A soft inquiry is when a potential creditor wants to check your credit score but is just looking for a snapshot of your standing.
Usually, it's for light purposes such as increasing your credit limit or pre-approvals for a credit card.
Some insurance companies may also make soft inquiries.
Soft pulls have no bearing on your score.
What Credit Score is Good?
If you want to be in the black, you’ll need to fall minimally in the “Fair” range (580-669) to qualify for some credit cards or mortgages.
To open most doors, you’ll need a score above 670 and above, preferably over 700 (“Good” range is from 670-739).
While “Very Good” scores go from 740-799, you can join an elite group of Exceptional credits scores which go from 800-850
If your FICO score is below 670, we highly recommend that you work on your score and your credit history to make improvements in your standing.
How Can I Improve My Credit Score?
In order to know how to improve your credit score, you need to fully understand how the model works and what goes into your credit history.
Your report will show every account you've ever had, whether it's an old closed credit card account, a current loan, and whether you're in good standing with the account or have made late payments.
The types of accounts that are included but not limited to are credit cards, student loans, car loans, mortgages, personal loans, HELOCs, and home equity loans.
It even includes smaller loans like the ones people take out to purchase expensive smartphones and other installment payments through companies like Affirm.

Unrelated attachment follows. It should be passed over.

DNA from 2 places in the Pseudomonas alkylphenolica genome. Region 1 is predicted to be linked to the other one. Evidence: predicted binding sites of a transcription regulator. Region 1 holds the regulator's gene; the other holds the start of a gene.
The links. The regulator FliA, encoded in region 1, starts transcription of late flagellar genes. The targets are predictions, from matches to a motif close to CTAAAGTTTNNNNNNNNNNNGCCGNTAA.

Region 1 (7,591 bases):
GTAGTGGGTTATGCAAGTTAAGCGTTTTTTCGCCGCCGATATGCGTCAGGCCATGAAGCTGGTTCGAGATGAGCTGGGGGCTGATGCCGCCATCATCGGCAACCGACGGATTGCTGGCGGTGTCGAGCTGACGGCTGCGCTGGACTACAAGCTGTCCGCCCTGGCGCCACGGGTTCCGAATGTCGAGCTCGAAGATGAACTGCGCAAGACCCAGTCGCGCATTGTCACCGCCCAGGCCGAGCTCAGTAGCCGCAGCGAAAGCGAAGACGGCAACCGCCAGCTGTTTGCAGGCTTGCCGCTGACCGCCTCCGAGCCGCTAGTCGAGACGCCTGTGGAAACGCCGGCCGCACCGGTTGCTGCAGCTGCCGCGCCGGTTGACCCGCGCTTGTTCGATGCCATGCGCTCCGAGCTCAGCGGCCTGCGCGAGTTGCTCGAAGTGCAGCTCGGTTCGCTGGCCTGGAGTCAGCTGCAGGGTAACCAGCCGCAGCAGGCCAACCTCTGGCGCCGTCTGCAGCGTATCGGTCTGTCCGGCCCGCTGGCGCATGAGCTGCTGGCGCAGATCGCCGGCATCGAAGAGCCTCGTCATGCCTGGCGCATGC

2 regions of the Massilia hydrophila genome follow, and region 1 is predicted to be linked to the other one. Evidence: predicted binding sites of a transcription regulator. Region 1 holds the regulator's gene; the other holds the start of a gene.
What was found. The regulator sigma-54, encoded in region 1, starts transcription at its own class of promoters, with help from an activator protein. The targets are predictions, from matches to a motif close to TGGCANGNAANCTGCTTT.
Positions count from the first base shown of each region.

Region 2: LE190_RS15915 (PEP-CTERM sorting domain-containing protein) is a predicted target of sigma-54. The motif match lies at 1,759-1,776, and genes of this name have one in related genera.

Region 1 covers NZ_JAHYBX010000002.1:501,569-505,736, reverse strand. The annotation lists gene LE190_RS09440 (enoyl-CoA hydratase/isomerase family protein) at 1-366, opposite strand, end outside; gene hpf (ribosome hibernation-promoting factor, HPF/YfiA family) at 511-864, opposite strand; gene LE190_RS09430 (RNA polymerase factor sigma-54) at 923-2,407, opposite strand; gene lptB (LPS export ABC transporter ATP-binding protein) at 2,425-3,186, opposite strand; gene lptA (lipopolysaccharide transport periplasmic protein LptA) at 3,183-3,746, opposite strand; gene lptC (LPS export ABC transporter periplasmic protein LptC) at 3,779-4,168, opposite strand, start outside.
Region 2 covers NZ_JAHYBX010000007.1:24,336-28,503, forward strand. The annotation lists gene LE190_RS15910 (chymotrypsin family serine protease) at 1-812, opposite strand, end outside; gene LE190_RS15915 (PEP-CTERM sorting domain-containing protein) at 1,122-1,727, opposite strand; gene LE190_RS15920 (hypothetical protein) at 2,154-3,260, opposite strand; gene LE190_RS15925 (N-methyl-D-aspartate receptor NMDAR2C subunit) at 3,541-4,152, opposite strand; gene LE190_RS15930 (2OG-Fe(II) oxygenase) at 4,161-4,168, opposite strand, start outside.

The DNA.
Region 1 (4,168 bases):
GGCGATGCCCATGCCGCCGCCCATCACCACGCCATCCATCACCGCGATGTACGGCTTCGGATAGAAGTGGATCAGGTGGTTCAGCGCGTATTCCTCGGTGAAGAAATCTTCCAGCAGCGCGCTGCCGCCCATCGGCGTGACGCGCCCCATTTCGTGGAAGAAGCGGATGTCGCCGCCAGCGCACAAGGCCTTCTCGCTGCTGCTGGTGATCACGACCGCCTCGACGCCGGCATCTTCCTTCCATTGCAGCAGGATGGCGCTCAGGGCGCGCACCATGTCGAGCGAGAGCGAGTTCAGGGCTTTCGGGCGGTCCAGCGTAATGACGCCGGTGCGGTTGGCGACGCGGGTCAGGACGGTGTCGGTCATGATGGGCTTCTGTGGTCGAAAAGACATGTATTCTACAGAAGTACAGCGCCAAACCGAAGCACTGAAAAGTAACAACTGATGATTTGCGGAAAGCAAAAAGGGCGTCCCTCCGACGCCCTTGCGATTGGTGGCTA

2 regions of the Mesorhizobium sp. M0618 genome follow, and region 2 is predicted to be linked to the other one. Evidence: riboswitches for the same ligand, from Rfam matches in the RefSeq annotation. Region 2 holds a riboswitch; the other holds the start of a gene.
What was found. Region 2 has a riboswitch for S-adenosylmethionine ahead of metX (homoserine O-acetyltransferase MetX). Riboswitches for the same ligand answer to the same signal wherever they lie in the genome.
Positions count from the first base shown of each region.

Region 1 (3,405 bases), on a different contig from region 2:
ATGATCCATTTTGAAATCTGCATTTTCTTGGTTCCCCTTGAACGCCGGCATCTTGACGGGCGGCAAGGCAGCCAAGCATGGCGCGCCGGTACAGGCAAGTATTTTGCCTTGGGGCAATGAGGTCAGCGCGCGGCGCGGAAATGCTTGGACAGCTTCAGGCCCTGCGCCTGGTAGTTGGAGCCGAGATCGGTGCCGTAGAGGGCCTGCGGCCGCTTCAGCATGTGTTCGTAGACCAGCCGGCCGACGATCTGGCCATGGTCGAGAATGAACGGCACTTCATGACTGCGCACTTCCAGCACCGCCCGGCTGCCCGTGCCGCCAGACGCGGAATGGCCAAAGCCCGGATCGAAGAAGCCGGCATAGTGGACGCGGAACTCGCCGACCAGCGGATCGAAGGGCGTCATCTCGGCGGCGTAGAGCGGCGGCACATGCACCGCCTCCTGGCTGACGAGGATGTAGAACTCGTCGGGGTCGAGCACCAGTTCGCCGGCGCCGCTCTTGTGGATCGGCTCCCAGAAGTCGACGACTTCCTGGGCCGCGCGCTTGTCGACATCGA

The newer FICO score model also uses any rent payments reported by landlords.
How Your Score is Comprised
Your score is calculated by the amount of your debt, your payment history, length of credit history, number of credit inquiries, and the types of accounts you have.
Of these five factors, the two most important components you should consider the amount of debt and your payment history.
Both account for 30%, making up a total of 60% of your score combined.
How Your Debt or Balances Affect Your Credit Score
Being $30,000 in debt may sound like a lot of debt to some.
However, it's not really that straightforward. The amount you owe is measured against your buying power or credit limit.
Say your $30,000 balance is between 7 credit cards, but your combined credit limit is $140,000.
$30,000 is actually only 21% of your total limit.
As long as your debt is below 30% of the total limit, it shouldn't affect your score too much.
How Your Payment History Affects Your Credit Score
Payment history is a record of how many times you paid on time. As a matter of fact, every monthly payment is tracked.
The credit bureaus also track how many late payments you had and how late you were.
One missed payment that's 30 days late or less won't affect your score too much, although you will notice a drop.
Repeated late payments and especially if they go beyond the 30 days (in the 30-60 day late range), will see a more noticeable drop.